Doctors warn against unnecessary CT scans in children presenting with new onset seizures
New medical advice is recommending doctors avoid Computed Tomography (CT) scans when evaluating children and adolescents who present with their first seizure.
The advice is one of five recommendations released by the Australia and New Zealand Child Neurology Society (ANZCNS), a specialty society of the Royal Australasian College of Physicians (RACP), as part of its Evolve initiative.
Discussing the recommendations, Professor Peter Procopis, Adjunct Professor in Paediatrics & Child Health and senior RACP Fellow, said it is important to reduce unnecessary neurological testing in children and adolescents.
“We now know children exposed to CT scans before the age of 20 face a higher risk of cancer in the years following exposure to radiation than we previously thought.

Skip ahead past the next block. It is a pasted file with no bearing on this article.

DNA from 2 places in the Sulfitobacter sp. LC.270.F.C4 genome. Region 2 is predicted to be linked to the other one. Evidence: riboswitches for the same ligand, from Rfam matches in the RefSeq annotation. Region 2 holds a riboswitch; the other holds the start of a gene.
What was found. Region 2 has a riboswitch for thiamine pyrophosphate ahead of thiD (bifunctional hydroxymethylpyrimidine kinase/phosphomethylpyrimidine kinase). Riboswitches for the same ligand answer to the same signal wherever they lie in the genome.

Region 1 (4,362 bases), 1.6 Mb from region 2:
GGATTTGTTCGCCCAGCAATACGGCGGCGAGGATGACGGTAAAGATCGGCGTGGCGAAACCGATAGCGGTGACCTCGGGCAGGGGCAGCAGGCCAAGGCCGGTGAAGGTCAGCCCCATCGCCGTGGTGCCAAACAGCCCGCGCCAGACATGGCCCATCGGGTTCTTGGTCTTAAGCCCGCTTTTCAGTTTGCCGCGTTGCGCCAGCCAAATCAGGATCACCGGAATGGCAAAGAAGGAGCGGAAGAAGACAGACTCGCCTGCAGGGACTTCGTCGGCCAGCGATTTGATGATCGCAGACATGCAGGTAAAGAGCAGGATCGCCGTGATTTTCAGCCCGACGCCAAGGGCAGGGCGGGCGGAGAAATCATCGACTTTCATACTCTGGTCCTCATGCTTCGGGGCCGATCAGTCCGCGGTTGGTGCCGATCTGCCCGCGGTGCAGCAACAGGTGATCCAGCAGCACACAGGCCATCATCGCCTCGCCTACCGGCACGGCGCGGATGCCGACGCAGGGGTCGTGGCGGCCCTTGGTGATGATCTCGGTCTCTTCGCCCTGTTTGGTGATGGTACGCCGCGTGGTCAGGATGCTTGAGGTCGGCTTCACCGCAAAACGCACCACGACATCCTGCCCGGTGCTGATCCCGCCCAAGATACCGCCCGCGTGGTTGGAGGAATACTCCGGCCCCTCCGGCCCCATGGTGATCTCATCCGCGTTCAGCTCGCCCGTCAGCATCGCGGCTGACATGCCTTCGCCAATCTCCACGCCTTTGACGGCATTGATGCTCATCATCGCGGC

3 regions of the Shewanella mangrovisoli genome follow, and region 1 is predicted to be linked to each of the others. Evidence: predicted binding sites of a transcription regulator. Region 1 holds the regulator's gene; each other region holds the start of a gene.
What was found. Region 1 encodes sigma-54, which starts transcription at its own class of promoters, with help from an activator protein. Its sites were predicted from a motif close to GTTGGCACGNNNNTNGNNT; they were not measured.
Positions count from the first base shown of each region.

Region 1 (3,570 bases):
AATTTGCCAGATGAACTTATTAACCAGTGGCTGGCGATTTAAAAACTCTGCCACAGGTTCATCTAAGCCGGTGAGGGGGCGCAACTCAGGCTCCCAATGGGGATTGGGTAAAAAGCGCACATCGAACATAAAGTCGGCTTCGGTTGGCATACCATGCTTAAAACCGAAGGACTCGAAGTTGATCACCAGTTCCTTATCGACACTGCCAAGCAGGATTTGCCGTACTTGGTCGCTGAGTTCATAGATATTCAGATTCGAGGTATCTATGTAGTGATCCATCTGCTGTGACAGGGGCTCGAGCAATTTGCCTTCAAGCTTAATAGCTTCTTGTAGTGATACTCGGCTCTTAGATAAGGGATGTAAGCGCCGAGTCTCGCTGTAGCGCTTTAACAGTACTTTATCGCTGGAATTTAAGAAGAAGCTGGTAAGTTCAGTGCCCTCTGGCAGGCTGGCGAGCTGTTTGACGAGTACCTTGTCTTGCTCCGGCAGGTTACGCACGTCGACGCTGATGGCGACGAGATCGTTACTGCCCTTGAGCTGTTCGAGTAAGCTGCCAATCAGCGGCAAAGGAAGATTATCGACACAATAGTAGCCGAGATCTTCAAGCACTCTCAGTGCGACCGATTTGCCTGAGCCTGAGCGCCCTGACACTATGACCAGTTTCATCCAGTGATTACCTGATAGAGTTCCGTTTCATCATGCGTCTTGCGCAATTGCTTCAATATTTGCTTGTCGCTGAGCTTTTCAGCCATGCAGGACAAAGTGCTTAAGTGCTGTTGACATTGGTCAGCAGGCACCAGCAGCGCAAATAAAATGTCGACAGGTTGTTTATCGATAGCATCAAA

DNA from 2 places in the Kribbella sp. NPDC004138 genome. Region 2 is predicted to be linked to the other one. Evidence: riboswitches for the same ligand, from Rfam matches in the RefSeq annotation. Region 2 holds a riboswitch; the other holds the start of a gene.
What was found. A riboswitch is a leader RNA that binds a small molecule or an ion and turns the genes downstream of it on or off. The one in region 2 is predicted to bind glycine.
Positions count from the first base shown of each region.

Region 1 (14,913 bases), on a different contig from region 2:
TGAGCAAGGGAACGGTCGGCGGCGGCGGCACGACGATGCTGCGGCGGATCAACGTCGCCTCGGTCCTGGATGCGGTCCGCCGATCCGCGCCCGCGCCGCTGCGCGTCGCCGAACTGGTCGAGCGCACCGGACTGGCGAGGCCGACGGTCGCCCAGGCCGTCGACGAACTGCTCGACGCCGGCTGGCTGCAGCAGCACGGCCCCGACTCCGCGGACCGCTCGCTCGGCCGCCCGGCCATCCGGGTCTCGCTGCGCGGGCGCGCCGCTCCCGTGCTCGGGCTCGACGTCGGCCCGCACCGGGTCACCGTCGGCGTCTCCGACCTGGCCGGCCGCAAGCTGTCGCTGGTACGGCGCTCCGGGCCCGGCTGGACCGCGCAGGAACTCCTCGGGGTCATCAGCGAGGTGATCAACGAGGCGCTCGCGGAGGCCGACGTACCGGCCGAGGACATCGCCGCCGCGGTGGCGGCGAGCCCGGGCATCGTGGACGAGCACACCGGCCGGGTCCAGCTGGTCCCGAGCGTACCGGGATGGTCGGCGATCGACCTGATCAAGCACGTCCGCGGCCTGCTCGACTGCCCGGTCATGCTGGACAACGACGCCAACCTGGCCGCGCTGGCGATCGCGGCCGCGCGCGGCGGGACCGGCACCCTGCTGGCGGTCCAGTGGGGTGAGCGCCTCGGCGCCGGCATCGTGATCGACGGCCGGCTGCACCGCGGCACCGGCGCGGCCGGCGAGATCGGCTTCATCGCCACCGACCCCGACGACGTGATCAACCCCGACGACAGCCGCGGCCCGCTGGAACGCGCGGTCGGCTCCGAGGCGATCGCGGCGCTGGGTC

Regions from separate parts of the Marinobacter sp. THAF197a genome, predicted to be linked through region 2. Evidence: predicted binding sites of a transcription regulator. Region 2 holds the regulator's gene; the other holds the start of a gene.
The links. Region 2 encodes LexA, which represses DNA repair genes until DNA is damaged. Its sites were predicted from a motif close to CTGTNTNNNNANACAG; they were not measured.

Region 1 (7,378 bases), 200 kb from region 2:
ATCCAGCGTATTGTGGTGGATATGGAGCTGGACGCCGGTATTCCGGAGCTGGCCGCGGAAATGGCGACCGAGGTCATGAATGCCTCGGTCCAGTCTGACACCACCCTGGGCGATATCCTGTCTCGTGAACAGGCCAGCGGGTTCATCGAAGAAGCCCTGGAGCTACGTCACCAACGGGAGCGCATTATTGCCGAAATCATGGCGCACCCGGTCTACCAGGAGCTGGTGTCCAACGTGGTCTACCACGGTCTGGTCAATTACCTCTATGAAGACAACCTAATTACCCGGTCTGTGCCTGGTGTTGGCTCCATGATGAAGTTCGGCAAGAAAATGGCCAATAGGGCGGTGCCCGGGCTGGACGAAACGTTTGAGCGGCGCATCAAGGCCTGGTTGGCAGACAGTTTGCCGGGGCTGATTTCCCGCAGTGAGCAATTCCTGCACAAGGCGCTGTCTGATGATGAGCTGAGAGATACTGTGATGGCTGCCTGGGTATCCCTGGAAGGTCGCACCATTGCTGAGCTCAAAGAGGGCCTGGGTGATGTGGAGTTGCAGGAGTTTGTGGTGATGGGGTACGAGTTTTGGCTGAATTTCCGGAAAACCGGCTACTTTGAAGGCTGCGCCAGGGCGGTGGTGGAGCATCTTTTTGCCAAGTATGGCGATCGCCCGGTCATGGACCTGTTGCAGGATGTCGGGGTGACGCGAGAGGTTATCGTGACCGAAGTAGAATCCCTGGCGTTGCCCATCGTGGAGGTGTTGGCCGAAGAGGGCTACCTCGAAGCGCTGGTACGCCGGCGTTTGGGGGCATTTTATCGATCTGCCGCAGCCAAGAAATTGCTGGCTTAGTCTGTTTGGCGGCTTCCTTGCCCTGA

“This increased risk of cancer is very small, with one additional cancer for every 1,400-2,000 CT scans. However, it’s still important that we reduce instances where doctors may conduct this test if it isn’t necessary.
“We recommend against CT scans as an early test unless there are special circumstances, such as the need to explore intracranial abnormalities.
“Even in these cases, Magnetic Resonance Imaging is generally preferred to CT scans as it poses no radiation risk and has superior resolution.”
Last year, more than 9,800 MBS-funded CT scans of the head were performed on children under the age of 15.
Before undertaking a CT scan in children who present with new onset seizures, ANZCNS recommends doctors use a combination of clinical examination, the patient’s clinical history and an electroencephalograph (EEG), if required.
An EEG, which does not expose a patient to radiation, measures the electrical activity of the brain and can be used to determine whether the condition warrants further examination.
(Source: Royal Australasian College of Physicians)